I thought I might be able to learn When I'm Sixty-Four on the uke in time to perform it (lowering eyes in shame) on Facebook for my birthday, but not sure that's going to work. So I switch to the piano, which comes so easily, but still I'm hunting and pecking a bit for the right chords and combinations and then I realize I don't really like the way my voice is sounding and I'm sorry I haven't been singing in a choir all these years because it is an instrument and it takes practice. More than ItsyBitsy Spider.
Loneliness sets in. The missing-people kind of loneliness I feel when I get pictures and texts and emails that make me want to just go over and say hi and have a drink or a coffee or take a walk or make a meal together, or just hang in the kitchen with kids coming in and out, or watch a movie, or sit on the floor and make block towers for knocking down, or read books with a little warm body in my lap, perfectly shaped to fit between my crossed legs and curved torso, our bare feet touching.
Backwards weather makes it colder by 20 degrees here than back east. The Mississauga lawn is as green as our Interbay golf course. But we are wearing more clothes. Hah! Solstice passed in a gust of rain and wind (with brief and glorious sunny breaks) and candles had to stand in for a beach bonfire. But we were cozy with chicken soup and chili and of course scotch and tea and a fresh batch of biscotti and Ray Donovan brooding, beating and betraying his way through season two. We still find him more likable than his bony, pinched face wife.
I can't fill the holes, but the rest of the birthday landscape is dotted with sweet traditions and new adventures. Morning coffee alone, then mimosas and biscotti with kind friends who speak from the heart; choral music and coloring in my new grown-up coloring book; sweet, briny, meaty oysters with Muscadet and a sliver of pale sun breaking through the rain on the waterfront; an impromptu acceptance of a surprise invitation to be feted, fed, wined and talked at; and finally to bed and bedding...and a few more episodes of our latest binge. With chocolate, of course. 64!
It's a quiet Christmas day but that's fine. In fact, too many phone calls and catchups interfere, but it's only once a year. And I should have called earlier, anyway. Books and sheets and more wine and glasses and a brand-new electric blanket that is even better than we hoped it would be. So are the Cougars, who play in heavy snow in El Paso (!) while I color meditatively in my coloring book. Who came up with this brilliant idea? Now of course I need more pencils because nothing is just one kind of red or green or purple.
And once more into the fray...I pack up the 2-week-old laptop that I still want to love without reserve and head to my appointment with a Genius at the Bar. Diana is her name. She confirms something wonky and hands me a brand new laptop in an unopened box. The installation is easy, the data transfer so smooth, and I cannot reproduce the problem after 15 minutes of typing. It feels like a successful therapy session and I am feeling generous and gracious towards my partner again. Sadly, the feeling does not last. Little do we know...
Who knows these mysteries, indeed. What food or bug or random virus found its way into my digestive tract, and why was it the same as the other three times, when nobody else got sick? Thank goodness my body remembered the feeling and my brain remembered the information and I had the good sense to lie on my back and not faint when the nausea hit. I had a little chat with my vagus nerve and it behaved, but ultimately my stomach rebelled and expelled what little I had eaten during the day. Relief, sleep, chamomile tea and dry toast.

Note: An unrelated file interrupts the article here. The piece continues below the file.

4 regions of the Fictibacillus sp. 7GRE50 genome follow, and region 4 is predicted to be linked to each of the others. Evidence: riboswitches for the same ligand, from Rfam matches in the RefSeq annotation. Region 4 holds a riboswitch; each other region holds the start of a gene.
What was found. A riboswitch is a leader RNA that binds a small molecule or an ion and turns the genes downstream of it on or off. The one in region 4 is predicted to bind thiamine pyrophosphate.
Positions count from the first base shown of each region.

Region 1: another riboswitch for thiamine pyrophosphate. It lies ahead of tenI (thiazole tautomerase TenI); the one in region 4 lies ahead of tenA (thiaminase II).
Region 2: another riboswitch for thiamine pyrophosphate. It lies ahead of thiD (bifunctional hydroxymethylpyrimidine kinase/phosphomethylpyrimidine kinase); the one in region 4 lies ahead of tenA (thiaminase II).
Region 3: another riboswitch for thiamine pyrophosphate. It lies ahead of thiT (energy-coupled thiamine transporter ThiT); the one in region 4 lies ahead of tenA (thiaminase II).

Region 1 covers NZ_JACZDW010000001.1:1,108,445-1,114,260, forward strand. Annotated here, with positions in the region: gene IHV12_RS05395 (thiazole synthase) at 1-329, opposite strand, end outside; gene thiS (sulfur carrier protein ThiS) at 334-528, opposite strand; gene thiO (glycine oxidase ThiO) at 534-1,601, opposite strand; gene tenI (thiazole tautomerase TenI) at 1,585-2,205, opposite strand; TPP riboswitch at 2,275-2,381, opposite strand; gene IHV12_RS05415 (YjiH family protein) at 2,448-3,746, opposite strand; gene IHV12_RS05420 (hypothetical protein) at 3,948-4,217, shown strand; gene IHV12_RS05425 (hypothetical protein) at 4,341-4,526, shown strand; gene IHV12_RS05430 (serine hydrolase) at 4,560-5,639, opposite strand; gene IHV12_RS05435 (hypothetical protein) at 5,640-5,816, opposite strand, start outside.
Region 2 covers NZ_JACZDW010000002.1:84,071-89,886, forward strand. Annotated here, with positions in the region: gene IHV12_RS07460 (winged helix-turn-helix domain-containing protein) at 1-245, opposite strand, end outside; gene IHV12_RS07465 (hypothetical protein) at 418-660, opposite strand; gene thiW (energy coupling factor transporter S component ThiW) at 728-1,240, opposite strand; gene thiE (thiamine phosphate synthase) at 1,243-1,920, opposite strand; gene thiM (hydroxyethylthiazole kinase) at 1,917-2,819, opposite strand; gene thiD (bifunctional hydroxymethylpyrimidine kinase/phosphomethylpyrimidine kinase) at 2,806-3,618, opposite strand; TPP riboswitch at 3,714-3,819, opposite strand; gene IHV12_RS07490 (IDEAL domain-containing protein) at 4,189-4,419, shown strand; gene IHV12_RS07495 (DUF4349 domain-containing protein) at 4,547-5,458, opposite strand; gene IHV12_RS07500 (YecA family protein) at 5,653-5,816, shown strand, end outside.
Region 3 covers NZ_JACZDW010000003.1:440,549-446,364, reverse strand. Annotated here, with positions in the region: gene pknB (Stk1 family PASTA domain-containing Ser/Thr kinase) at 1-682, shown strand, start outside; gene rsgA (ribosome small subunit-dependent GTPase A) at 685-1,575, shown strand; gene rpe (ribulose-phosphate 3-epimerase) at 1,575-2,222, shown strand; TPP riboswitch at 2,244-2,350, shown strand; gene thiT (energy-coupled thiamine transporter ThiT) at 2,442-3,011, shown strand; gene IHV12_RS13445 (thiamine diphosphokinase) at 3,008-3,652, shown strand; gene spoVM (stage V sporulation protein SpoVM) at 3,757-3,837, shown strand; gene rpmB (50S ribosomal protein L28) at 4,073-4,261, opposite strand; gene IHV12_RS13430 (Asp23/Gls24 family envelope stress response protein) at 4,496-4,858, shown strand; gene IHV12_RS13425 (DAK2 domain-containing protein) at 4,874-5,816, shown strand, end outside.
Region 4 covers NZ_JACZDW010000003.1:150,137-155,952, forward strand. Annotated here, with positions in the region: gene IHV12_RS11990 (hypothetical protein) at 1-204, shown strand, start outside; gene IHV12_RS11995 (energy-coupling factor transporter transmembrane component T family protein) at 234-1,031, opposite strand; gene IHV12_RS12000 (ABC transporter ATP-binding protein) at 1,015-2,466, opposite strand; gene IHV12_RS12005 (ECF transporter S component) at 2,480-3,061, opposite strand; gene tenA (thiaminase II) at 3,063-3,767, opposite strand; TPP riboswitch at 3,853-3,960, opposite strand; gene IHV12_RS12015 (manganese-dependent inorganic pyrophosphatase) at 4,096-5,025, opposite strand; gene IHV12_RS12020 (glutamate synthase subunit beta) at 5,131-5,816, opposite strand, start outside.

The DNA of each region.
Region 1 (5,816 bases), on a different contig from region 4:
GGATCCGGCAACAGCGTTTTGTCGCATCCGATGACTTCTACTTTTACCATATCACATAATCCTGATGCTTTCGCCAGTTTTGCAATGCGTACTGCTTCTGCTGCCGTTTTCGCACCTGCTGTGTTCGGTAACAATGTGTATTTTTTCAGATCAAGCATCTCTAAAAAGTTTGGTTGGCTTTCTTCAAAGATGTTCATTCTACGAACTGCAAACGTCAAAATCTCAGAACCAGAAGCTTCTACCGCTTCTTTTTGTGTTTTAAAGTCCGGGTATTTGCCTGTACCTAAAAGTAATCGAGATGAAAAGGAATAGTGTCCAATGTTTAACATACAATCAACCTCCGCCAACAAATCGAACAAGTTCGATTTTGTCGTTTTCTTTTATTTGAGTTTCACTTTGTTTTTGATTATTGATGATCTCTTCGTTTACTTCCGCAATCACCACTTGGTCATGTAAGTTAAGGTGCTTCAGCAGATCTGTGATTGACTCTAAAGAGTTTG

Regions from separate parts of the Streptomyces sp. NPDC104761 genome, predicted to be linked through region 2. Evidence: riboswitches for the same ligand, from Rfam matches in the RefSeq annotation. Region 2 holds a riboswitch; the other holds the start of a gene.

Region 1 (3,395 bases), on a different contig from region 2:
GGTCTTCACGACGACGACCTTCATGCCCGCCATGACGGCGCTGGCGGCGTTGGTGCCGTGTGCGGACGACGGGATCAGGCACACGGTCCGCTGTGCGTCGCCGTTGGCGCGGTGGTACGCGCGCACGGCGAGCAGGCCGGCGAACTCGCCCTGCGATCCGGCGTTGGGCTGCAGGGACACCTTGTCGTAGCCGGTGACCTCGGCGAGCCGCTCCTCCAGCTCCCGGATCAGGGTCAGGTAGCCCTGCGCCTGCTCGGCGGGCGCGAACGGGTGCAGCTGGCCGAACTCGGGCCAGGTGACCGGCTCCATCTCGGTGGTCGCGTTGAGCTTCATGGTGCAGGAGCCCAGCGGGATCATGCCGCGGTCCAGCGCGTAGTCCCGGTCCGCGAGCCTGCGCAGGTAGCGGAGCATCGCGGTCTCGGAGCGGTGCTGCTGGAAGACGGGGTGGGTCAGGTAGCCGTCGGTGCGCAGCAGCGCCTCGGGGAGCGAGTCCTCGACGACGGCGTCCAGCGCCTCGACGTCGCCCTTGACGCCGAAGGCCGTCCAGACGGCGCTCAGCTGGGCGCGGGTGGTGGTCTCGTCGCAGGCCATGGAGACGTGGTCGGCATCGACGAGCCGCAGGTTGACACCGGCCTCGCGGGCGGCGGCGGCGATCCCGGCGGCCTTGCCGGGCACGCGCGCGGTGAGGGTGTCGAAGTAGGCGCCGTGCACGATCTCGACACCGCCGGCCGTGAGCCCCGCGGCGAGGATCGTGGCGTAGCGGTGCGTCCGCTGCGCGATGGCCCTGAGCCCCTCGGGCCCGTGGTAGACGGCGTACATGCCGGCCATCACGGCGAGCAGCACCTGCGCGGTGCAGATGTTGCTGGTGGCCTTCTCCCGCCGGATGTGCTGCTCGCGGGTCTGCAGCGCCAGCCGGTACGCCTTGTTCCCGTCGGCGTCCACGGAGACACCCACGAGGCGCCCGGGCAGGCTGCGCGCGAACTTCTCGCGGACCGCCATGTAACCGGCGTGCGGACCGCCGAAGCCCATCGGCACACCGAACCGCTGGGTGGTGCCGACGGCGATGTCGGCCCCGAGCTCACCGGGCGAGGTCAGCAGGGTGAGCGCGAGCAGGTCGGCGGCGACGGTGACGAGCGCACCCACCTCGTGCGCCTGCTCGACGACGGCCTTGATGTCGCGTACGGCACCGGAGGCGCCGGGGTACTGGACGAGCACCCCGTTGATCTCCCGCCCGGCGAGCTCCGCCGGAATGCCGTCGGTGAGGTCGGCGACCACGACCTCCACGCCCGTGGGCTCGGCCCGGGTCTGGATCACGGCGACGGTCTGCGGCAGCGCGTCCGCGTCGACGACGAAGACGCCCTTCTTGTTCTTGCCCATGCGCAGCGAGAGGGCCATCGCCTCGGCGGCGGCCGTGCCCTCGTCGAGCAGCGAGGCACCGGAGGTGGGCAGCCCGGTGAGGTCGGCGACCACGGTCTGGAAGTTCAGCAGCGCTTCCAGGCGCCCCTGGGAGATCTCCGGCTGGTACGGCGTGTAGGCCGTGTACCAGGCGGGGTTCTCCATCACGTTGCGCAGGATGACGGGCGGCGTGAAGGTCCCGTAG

I'd be laughing harder if I were a little less embarrassed. After all these years of frustration, suffering the Curse of the Wandering Cursor, I discover today, with the help of a patient, clever and non-judgmental senior Apple Care advisor, that the problem is my bead-filled computer gloves! The ones I love and have been wearing for years...duh. So it never was the old laptop, it was just me and my beloved gloves. I loves my gloves!!! And they have been the culprit all along. An ever-so-slight adjustment is all it took. All better now.
Everyone purging in an end-of-year frenzy to clear, tidy and start fresh. As always, one person's junk is another's find, and marriages are made in heaven on Buy Nothing. My lovely crockery canisters take up too much room and I can't see what's in them. I pass them to Laura, then Marjory offers me mason jars that remind me of the spaghetti jars on the mustard yellow shelf on Northcliffe, which travelled with me for so long I wondered if beans and rice and legumes did in fact last forever if properly stored. They stayed behind in PineHill.
I was there when he turned 40, and then 50 and even 60, but I was never of the right age at the right time to really get what he was feeling and now that I get it, he's not here to talk to. Although truth be told, my contemplation of the finity of it all usually leads to an enumeration of the many blessings and renewed determination not to waste another moment (still, moments do get wasted) whereas his was more of the "one foot in the grave" variety. He did make some changes, but with her, not me.
After a December of record-breaking rain, the year ends in sunshine and we go walking on the beach. Something gentle for both of us who are still not 100 percent. He doesn't have to remind me how I will miss this. And the green daffodil shoots gamely heading upwards through the soil in the balcony planters. Everything is becoming more meaningful and dare I say poignant: I find myself already beginning to distance myself, preparing to take my leave. It doesn't feel like going "back" or even going "home". In fact, it most likely will be something completely different.